Houseplants Made Easy

Bring a little green indoors this fall with easy, low-maintenence succulents.

In a succulent plant’s previous life, it was a camel. Like the hump-carrying beasts, succulents thrive in climates with high temperatures and low precipitation and can go long periods of time without water. It’s because of this low-maintenance care that a succulent makes for a great starter plant, especially in the hot climate of the Carolinas. Better yet, succulents are year-round, indoor/outdoor plants—leave them on your patio in the smoldering heat of summer but bring them inside during the cool months of fall and winter and they still thrive.
Succulent plants retain water just about everywhere—stems, leaves, roots—which make them appear a little, well, fat or swollen. “They don’t require as much care as some other plants as long as you give them good drainage—overwatering would be the worst thing you can do,” says Lisa Tompkins, landscape designer and horticulturalist at Charlotte’s Pike Family Nursery in Ballantyne. “They sort of thrive on neglect.”

And we like easy. Plus they’re pretty. Here are four succulents that make owning a houseplant as simple as it can get.


Even the word “aloe” sounds therapeutic. The spiky-yet-decorative perennial—with its triangular, thick, fleshy leaves—is also medicinal. The aloe vera—which oozes from the plant when its skin breaks—is not just a key moisturizer for many hair products and cosmetics, but it also treats topical burns and wounds. There is something just so cool about being able to offer fresh aloe to guests or neighbors with bouts of sunburn, poison ivy, or insect stings. “Everybody should have one in the kitchen,” says Tompkins. To use, break off a leaf and cut in length to expose the inner layer—scoop out juice and apply.

Tip: It’s common for outer shoots to wither. Prune those by cutting as close to stem as possible.
What to buy: Aloe barbadensis (commonly known as aloe vera).

Sedums (stonecrop) and Sempervivums (hen and chicks)

Ah, the planter’s prized perennials. Hardy and pleasant looking, with thick, juicy leaves, sedums and sempervivums (“semps”) complement just about any garden’s color scheme. With hundreds of species, various sizes (one-quarter to twelve inches), and several colors (white, yellow, pink, red) they—at the very least—allow for some variety. Semps carry a round or rosette shape while the fine texture of sedums’ five petals can easily fill in any area.

“I like the combos of sedums and grasses planted together in container pots, and also maybe something that blooms—sedums and semps give more texture and shape than colors,” says Mark Rupard of the Blue Thistle.
And as an added bonus, the tight colonies that form can actually suppress weeds. (Makes sense why sedums are now being used in green roof architecture.)

Tip: Depending on the variety, semps and sedums can spread like wildfire, so give them ample room to grow.
What to buy: Sempervivum braunii and “El Toro”; Sedums reflexum and hispanicum.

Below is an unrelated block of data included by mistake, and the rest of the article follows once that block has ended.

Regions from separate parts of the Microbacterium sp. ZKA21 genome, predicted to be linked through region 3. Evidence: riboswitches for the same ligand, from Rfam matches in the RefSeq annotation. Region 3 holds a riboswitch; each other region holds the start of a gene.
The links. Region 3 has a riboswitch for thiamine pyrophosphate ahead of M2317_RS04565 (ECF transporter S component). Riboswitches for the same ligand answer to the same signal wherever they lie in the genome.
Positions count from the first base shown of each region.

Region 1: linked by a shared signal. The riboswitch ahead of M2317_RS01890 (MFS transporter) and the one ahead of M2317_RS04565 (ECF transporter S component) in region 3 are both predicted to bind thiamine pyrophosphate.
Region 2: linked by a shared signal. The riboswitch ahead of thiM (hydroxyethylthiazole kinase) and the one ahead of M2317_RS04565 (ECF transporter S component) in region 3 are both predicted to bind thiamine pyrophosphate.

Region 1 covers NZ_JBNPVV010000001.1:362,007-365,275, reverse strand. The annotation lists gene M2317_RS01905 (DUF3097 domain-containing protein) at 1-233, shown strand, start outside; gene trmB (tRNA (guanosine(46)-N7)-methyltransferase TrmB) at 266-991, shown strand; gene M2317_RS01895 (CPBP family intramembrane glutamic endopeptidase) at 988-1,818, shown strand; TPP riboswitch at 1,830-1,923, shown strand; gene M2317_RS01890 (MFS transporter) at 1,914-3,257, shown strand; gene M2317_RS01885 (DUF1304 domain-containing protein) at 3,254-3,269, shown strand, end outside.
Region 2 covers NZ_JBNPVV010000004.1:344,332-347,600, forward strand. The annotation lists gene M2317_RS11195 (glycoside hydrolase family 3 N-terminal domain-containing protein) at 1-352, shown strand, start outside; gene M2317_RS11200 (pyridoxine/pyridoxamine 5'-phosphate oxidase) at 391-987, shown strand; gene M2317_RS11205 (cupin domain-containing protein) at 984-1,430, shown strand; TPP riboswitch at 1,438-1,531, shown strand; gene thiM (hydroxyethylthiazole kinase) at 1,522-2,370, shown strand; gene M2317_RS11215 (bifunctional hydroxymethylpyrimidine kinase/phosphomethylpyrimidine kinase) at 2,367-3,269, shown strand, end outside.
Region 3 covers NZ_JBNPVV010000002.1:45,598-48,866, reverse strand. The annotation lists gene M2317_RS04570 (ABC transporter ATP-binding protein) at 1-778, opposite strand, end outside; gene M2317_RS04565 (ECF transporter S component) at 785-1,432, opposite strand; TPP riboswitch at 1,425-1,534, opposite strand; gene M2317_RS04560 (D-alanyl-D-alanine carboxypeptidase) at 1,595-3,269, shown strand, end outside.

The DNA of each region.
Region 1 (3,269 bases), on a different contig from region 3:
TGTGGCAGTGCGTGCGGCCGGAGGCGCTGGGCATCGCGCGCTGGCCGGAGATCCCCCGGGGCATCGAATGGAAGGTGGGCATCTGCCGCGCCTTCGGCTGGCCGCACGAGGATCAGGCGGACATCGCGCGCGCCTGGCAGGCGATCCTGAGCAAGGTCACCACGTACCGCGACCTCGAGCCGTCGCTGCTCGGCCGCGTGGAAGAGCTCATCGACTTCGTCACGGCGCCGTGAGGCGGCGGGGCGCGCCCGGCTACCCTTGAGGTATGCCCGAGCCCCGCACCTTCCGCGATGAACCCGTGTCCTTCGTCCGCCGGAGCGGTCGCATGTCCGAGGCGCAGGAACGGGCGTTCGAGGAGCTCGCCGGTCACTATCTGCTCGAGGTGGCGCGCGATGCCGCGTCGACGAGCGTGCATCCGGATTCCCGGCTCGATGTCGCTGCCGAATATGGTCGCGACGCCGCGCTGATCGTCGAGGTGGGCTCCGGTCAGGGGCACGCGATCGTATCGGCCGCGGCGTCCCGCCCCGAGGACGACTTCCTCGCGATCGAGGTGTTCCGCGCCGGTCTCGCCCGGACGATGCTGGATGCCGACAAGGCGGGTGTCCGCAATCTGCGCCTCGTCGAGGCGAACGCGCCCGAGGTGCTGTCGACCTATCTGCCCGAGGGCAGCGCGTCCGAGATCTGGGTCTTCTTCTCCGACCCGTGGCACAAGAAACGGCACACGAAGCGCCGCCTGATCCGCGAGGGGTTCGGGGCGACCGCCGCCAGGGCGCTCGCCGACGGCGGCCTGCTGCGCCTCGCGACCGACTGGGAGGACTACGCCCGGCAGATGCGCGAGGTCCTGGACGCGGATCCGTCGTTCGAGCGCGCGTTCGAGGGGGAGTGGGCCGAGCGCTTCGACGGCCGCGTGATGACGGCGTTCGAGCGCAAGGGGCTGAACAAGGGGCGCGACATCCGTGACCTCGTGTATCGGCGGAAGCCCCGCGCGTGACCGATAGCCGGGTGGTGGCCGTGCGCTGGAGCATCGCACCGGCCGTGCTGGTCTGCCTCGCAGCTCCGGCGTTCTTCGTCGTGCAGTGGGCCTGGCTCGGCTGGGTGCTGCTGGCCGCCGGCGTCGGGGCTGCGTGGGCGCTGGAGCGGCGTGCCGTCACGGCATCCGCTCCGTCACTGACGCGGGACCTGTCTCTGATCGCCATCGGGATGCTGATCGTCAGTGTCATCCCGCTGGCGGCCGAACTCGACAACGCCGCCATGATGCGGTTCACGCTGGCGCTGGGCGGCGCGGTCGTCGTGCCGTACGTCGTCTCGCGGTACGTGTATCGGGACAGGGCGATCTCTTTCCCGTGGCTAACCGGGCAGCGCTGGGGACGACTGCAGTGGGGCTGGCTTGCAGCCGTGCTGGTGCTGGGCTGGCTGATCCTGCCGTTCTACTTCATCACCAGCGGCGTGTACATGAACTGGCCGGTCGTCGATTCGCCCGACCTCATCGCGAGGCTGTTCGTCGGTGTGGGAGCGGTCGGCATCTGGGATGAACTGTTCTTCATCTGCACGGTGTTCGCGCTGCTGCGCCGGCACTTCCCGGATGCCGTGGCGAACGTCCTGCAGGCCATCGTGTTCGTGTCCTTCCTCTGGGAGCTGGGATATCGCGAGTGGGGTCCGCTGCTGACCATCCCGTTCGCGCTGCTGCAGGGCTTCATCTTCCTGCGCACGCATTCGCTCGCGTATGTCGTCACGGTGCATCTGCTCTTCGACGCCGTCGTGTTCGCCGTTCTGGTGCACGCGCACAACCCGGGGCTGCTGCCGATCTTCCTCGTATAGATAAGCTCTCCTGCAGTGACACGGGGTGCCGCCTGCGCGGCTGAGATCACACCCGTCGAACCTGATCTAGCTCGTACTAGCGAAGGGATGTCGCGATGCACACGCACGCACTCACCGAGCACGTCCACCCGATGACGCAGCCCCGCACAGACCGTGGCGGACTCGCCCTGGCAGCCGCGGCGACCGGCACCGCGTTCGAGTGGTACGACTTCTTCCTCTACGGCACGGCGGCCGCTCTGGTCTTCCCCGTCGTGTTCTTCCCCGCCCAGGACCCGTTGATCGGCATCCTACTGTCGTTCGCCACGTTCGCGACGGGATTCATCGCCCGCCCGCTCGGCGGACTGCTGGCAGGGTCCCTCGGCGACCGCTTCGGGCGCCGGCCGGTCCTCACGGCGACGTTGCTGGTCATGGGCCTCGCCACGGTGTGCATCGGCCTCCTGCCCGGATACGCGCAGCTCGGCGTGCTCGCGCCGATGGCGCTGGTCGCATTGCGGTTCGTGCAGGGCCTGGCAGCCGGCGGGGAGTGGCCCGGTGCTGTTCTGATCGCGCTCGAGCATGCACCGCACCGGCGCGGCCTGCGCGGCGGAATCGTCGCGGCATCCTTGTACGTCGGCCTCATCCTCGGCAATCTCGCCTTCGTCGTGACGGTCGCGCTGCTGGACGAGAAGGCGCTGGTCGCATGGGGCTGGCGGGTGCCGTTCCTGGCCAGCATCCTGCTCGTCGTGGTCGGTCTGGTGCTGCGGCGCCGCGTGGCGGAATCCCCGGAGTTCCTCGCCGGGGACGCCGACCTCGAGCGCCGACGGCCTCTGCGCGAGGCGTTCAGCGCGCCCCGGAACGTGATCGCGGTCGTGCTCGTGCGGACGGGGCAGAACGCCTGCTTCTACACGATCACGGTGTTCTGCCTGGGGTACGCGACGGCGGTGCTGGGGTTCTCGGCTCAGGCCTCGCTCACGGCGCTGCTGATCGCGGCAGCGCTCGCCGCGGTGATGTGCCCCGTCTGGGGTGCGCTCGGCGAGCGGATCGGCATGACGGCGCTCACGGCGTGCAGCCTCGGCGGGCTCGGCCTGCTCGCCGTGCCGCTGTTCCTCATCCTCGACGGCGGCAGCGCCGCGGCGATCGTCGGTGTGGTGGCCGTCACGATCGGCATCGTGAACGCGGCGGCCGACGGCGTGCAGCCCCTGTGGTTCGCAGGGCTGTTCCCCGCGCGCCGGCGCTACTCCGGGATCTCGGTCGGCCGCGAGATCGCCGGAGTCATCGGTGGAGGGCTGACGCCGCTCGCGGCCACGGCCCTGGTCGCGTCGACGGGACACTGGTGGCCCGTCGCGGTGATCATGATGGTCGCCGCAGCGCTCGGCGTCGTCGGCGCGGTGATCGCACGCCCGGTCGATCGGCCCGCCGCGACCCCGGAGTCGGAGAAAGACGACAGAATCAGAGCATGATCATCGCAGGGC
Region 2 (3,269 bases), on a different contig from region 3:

Yucca and agave

“Yucca and agave are probably lesser-known succulents but have increased in popularity the past couple of years,” says Rupard. The many similarities between these evergreen perennials are because they’re in the same family. Although agave will flower only once in its lifetime, it’s still a gorgeous plant—like the yucca—with large, aloelike grayish or green sword-shaped leaves. “Most agaves are more sturdy and spiny than the yuccas,” explains Rupard. “Yuccas have new variegated ones in greens-and-whites and greens-and-yellows.”

Native to North Carolina, yuccas’ clusters of whitish flowers—in addition to its seeds and fruits—are edible. But the popular purpose for agave might not be edible flowers: Blue agave is the basic ingredient for tequila.

Tip: As their texture is a little rough, they aren’t exactly child friendly.
What to buy: Yucca schottii and Spanish bayonet; Agave harvardii and parryi.

Christmas Cactus

Around the holidays, beauty comes out not just in people, but in plants, too. Each year, when Christmas—and the winter weather—arrives, the Christmas cactus blooms a gorgeous flower, either red, pink, white, or purple. “The Christmas cacti are beautiful, and it’s a great way to add color to the interior in the winter when there’s not much color around,” says Tompkins.

Christmas cacti thrive in bright, indirect sunlight but create buds when exposed to six- to eight-weeks’ worth of cooler temperatures. “They are great plants for North Carolina,” says Tompkins. “The trick is to keep them outside in the summer in the warm weather—not in the direct sun but in the shade. Leave them out until the first freeze, then bring them in, water and fertilize them, and they’ll set buds without much else done to them. And it’s amazing.”

Tip: A good way to have the cactus branch out is to prune it after it blooms by pinching or cutting off a few sections of each stem.
What to buy: Schlumbergera truncata.

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